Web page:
3D Printing Technique Could Enable Study of Rocks on Other Planets

Dulcie Head, right, and Professor Tiziana Vanorio discuss the physical models of digitally scanned rock samples made on the 3D printer at left. (Credit: L.A. Cicero)

A new 3D printing method designed by Stanford scientists could lead to the exploration of rocks that are too delicate to handle or hard to access such as those from mars or from volcanoes.

The scientists can create physical models based on digitally scanned rocks that are either hard to get, such as rocks from mars or moon, or are hard to handle due to their fragility. They have integrated two techniques namely 3D printing and remote 3D imaging for the purpose.

You could use 3D printed digital rock models to help screen and select the most scientifically interesting samples to return to Earth for research. Our study provides a first step in that direction.

Tiziana Vanorio, Assistant Professor, Stanford University

Currently, 3D printing can be helpful in analyzing the effect of microscopic structural changes of the rock in its “bulk” or large-scale characteristics such as permeability and porosity. These properties can help infer important information such as the movement of liquids like water and oil through the rocks or the physical process that affected their formation. The information can pave way for better extraction techniques.

“The advent of modern 3D printing provides an unprecedented opportunity to link the micro- and macro-scales by combining the strengths of both digital and laboratory experiments,” Vanorio said. “Three-D printing allows us to digitally manipulate changes at the pore scale and then print the rock at the scale that is suitable for laboratory tests.”

3D printing has been previously used by scientists to enlarge miniscule details of the rock’s interior structure so as to visualize them easily. “No one else has done what we did, which is digitally modify parts of a natural rock microstructure and then physically measure in a laboratory how those changes affect fluid flow in the rock,” said Dulcie Head, a Stanford doctoral candidate in Vanorio’s lab.

The idea to get three dimensional prints of rocks was triggered by the purchase of customized ballerina shoes some years ago, said Vanorio.

The company used a digital scanner to determine the exact size and shape of your feet and then 3D printed shoes that fit you like a glove. Geophysicists already digitally scan rocks, so I thought to myself ‘Why not print them, too?'

Tiziana Vanorio, Assistant Professor, Stanford University

Vanario and Head have analyzed the ability of contemporary 3D printers to recreate microscopic hallows and channels of small carbonate rocks whose digital images have been acquired by means of a CAT scanner. The details of the study will be reported in the upcoming issue of Geophysical Research Letters.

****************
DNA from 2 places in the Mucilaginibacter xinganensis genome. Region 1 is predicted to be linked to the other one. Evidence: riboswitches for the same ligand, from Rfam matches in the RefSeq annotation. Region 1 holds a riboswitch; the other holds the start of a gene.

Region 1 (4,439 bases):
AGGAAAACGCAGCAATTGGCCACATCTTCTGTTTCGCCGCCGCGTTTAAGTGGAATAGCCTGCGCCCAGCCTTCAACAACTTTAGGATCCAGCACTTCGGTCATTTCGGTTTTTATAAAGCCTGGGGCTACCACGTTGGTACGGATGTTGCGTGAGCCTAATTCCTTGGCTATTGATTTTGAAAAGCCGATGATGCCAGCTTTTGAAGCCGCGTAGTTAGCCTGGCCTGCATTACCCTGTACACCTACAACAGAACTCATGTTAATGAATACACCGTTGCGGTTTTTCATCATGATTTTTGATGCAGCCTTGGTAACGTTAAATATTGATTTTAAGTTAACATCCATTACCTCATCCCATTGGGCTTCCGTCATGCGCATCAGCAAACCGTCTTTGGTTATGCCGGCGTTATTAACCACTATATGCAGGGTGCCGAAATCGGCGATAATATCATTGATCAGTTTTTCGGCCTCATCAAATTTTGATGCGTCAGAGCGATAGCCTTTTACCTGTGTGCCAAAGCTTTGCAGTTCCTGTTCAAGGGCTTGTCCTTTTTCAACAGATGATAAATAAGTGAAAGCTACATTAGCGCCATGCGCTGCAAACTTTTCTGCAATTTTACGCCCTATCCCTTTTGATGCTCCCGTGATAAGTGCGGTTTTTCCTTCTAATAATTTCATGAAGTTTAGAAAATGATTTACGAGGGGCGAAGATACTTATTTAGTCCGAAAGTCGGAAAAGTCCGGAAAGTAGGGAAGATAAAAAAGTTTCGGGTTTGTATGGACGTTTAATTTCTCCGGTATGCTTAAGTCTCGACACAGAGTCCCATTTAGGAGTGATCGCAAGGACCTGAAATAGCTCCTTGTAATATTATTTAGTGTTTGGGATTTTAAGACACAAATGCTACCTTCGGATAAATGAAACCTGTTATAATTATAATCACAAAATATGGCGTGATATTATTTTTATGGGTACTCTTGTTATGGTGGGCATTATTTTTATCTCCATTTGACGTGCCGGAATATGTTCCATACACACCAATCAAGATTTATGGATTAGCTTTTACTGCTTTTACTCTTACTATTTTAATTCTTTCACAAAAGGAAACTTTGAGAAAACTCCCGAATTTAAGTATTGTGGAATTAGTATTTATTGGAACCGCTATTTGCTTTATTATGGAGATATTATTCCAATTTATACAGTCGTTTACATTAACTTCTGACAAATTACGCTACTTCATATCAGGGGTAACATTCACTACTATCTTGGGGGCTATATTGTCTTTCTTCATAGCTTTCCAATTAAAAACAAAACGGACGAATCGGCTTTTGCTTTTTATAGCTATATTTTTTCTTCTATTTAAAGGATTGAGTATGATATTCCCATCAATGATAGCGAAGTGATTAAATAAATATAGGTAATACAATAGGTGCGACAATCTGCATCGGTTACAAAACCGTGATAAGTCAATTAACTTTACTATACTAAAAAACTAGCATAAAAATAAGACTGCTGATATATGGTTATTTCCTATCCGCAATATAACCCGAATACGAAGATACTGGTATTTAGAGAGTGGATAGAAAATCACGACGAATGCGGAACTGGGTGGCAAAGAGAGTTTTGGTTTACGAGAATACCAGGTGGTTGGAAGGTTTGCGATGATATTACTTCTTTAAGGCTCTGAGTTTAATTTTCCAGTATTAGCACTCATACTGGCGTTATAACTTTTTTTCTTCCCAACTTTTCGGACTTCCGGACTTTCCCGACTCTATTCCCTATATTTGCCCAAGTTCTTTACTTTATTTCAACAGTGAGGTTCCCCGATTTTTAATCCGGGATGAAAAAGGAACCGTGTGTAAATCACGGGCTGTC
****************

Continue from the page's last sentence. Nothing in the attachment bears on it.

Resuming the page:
An expensive commercial 3D printer worth several thousand dollars and an industrial 3D printer that costs almost 10 times its commercial counterpart were tested by the researchers. Both models showed light-sensitive resins that are later hardened with the aid of UV light. The industrial printer, however, with its higher resolution and wax-assisted technology was able to display tiny pore spaces.

The scientists were able to show that they can alter the rock’s digital model and acquire a 3D print of the changed version. The research can be the first to enable scientists to make a direct connection between the microstructure and large-scale properties, such as permeability and porosity, of a rock. The research was selected as Science journal’s Editor’s Choice research.

A fundamental problem for geophysicists who want to understand rock properties is that our samples are not naturally comparable. You can take two rock cores from right next to each other that have very similar bulk properties, but when you look at them under a microscope, their pore structures might be completely different. By manipulating something that we couldn’t manipulate before, 3D printing allows us to understand the role of those tiny differences in the pore structure.

Dulcie Head, Doctoral Candidate, Stanford University

Head and Vanorio are positive that with advancements in the field of 3D printing, recreating other miniscule details regarding the structure of rocks is possible. They also believe that scientists will also be able to combine various materials to better recreate the various minerals that form rocks.

“There are currently printers that work with glass, metal and ceramics,” Head said. “All of those are emergent technologies, but we are hopeful that we will be able to experiment with other materials in the future.”

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